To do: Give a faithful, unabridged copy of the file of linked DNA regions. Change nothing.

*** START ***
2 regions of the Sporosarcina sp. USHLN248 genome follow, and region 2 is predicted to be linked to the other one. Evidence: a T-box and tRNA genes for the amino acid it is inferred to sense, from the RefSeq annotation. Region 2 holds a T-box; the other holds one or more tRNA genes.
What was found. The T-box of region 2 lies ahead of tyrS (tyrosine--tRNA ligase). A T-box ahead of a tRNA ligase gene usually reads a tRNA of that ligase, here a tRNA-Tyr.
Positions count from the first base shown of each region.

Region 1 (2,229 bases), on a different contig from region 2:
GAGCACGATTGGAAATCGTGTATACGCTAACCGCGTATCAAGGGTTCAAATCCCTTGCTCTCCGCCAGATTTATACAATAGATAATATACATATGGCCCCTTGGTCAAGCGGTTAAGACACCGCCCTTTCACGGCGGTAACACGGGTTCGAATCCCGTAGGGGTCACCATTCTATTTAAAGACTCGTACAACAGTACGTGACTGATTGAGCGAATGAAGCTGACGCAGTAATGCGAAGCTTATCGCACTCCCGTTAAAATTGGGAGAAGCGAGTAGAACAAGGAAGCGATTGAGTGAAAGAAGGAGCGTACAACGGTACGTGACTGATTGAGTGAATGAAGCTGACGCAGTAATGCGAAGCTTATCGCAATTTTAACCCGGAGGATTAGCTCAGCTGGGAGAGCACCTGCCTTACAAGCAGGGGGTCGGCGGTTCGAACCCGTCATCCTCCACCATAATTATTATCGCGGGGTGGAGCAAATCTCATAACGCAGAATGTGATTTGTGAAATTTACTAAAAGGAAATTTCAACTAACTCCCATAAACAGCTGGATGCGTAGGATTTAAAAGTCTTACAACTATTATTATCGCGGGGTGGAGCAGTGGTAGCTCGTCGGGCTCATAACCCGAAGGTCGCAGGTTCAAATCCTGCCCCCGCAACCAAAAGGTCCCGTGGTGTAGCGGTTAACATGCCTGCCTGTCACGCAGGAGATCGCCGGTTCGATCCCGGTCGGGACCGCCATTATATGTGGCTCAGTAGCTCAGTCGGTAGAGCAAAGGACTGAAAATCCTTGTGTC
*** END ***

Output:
2 regions of the Sporosarcina sp. USHLN248 genome follow, and region 2 is predicted to be linked to the other one. Evidence: a T-box and tRNA genes for the amino acid it is inferred to sense, from the RefSeq annotation. Region 2 holds a T-box; the other holds one or more tRNA genes.
What was found. The T-box of region 2 lies ahead of tyrS (tyrosine--tRNA ligase). A T-box ahead of a tRNA ligase gene usually reads a tRNA of that ligase, here a tRNA-Tyr.
Positions count from the first base shown of each region.

Region 1 (2,229 bases), on a different contig from region 2:
GAGCACGATTGGAAATCGTGTATACGCTAACCGCGTATCAAGGGTTCAAATCCCTTGCTCTCCGCCAGATTTATACAATAGATAATATACATATGGCCCCTTGGTCAAGCGGTTAAGACACCGCCCTTTCACGGCGGTAACACGGGTTCGAATCCCGTAGGGGTCACCATTCTATTTAAAGACTCGTACAACAGTACGTGACTGATTGAGCGAATGAAGCTGACGCAGTAATGCGAAGCTTATCGCACTCCCGTTAAAATTGGGAGAAGCGAGTAGAACAAGGAAGCGATTGAGTGAAAGAAGGAGCGTACAACGGTACGTGACTGATTGAGTGAATGAAGCTGACGCAGTAATGCGAAGCTTATCGCAATTTTAACCCGGAGGATTAGCTCAGCTGGGAGAGCACCTGCCTTACAAGCAGGGGGTCGGCGGTTCGAACCCGTCATCCTCCACCATAATTATTATCGCGGGGTGGAGCAAATCTCATAACGCAGAATGTGATTTGTGAAATTTACTAAAAGGAAATTTCAACTAACTCCCATAAACAGCTGGATGCGTAGGATTTAAAAGTCTTACAACTATTATTATCGCGGGGTGGAGCAGTGGTAGCTCGTCGGGCTCATAACCCGAAGGTCGCAGGTTCAAATCCTGCCCCCGCAACCAAAAGGTCCCGTGGTGTAGCGGTTAACATGCCTGCCTGTCACGCAGGAGATCGCCGGTTCGATCCCGGTCGGGACCGCCATTATATGTGGCTCAGTAGCTCAGTCGGTAGAGCAAAGGACTGAAAATCCTTGTGTC